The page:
If you had a lower end C2D, you would be closer to a 400% improvement by going to an i5-3570.

    So you can get a 3-4x speed boost right now, or limp along for a 3.3-4.4x speed boost around the end of next summer. Both are going to be so much faster than what you have, it seems kind of silly to wait. Especially for gaming, where Ivy Bridge just doesn't really bottleneck.



    Those figures you provided are excessively overstated. Yes, certain tasks the i5-3570k can be 3x faster than a C2D E8600 like video encoding with the x.264 codec. But that is not the norm. Encoding video using DviX codec is less than a 2x performance increase. Playing Dragon Age Origins @ 1680x1050 gives more than 2x the frame rates, but in Dawn of War II @ 1680x1050, the difference is only 33%.

    See link below for benchmark comparisons. Note that a few are merely synthetic benchmarks which is different from actual benchmarks like 7-Zip and the Microsoft 2007 benchmark.

    http://www.anandtech.com/bench/Product/54?vs=701
  10. How does that disprove my point?
  11. jaguarskx said:
    Those figures you provided are excessively overstated. Yes, certain tasks the i5-3570k can be 3x faster than a C2D E8600 like video encoding with the x.264 codec. But that is not the norm. Encoding video using DviX codec is less than a 2x performance increase. Playing Dragon Age Origins @ 1680x1050 gives more than 2x the frame rates, but in Dawn of War II @ 1680x1050, the difference is only 33%.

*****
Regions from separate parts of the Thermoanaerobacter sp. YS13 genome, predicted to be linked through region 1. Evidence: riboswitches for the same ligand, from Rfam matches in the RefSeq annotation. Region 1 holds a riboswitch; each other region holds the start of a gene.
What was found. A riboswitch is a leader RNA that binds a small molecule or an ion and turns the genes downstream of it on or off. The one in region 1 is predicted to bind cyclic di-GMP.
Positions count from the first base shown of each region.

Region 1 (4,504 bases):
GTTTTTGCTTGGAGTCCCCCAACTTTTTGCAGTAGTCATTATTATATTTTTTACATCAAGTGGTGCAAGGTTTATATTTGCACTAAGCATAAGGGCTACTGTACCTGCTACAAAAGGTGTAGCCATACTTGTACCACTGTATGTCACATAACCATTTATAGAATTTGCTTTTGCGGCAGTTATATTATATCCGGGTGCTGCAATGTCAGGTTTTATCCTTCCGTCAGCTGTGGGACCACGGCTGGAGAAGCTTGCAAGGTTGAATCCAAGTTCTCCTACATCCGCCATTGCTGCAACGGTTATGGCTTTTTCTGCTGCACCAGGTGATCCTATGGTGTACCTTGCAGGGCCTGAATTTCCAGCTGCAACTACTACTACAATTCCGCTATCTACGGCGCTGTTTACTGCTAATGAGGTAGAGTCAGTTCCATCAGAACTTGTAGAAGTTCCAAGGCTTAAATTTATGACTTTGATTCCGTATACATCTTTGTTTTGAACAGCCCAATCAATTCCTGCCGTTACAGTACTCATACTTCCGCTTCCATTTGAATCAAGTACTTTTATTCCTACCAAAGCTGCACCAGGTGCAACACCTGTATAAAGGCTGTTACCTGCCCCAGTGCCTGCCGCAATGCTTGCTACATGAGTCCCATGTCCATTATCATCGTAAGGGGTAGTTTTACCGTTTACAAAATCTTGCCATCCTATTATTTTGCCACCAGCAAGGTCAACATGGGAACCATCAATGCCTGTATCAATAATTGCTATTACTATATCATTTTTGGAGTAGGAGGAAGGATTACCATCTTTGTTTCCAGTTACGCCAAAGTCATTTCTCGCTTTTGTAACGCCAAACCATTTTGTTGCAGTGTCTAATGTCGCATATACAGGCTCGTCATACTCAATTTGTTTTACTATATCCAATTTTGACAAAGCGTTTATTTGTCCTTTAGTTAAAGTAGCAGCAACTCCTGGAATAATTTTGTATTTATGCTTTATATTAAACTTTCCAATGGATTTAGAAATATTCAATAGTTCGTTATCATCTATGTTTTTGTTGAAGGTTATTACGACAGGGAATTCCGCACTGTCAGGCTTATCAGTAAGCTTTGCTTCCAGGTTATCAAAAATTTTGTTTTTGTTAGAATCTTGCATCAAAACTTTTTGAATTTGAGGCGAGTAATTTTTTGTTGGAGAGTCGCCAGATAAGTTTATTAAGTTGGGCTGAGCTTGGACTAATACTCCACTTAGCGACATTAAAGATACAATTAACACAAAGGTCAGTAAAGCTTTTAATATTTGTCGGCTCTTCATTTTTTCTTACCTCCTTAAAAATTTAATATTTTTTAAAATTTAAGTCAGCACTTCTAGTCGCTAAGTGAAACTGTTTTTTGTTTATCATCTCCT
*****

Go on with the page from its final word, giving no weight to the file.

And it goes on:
See link below for benchmark comparisons. Note that a few are merely synthetic benchmarks which is different from actual benchmarks like 7-Zip and the Microsoft 2007 benchmark.

    http://www.anandtech.com/bench/Product/54?vs=701

    That may be because the games become GPU limited instead of CPU limited, though.
  12. twelve25 said:
    How does that disprove my point?


    The way you stated you reply implies that everything will get a 3x - 4x boost in performance which is not the case. While cherry picked benchmarks for Ivy Bridge can provide 3x better the performance (like video encoding using the x.264 codec, but not any other video codec) than the Core 2 Duo / Quad, in reality it varies by the program and on average the performance increase is much less.

    Most games are bound by the graphics card rather than the CPU. While a much more powerful CPU can help increase performance to some extent the performance increase will be relatively small or non-existent. For example, Crysis 2 is a game that does not care how fast the CPU is as long as it does not bottleneck the GPU. I recall one benchmark which had several CPUs including a Core i3-2100 and a Core i5-2500k @ 4.5GHz, the i5-2500k might have gotten 1 extra frame.

    On the other hand, there are some games that clearly do benefit faster CPUs like Skyrim, but going from a Core 2 Duo to a Core i5-3570k is not going to increase performance by 3x. Nowhere even close to that. I'll also add that Skyrim only utilizes two cores.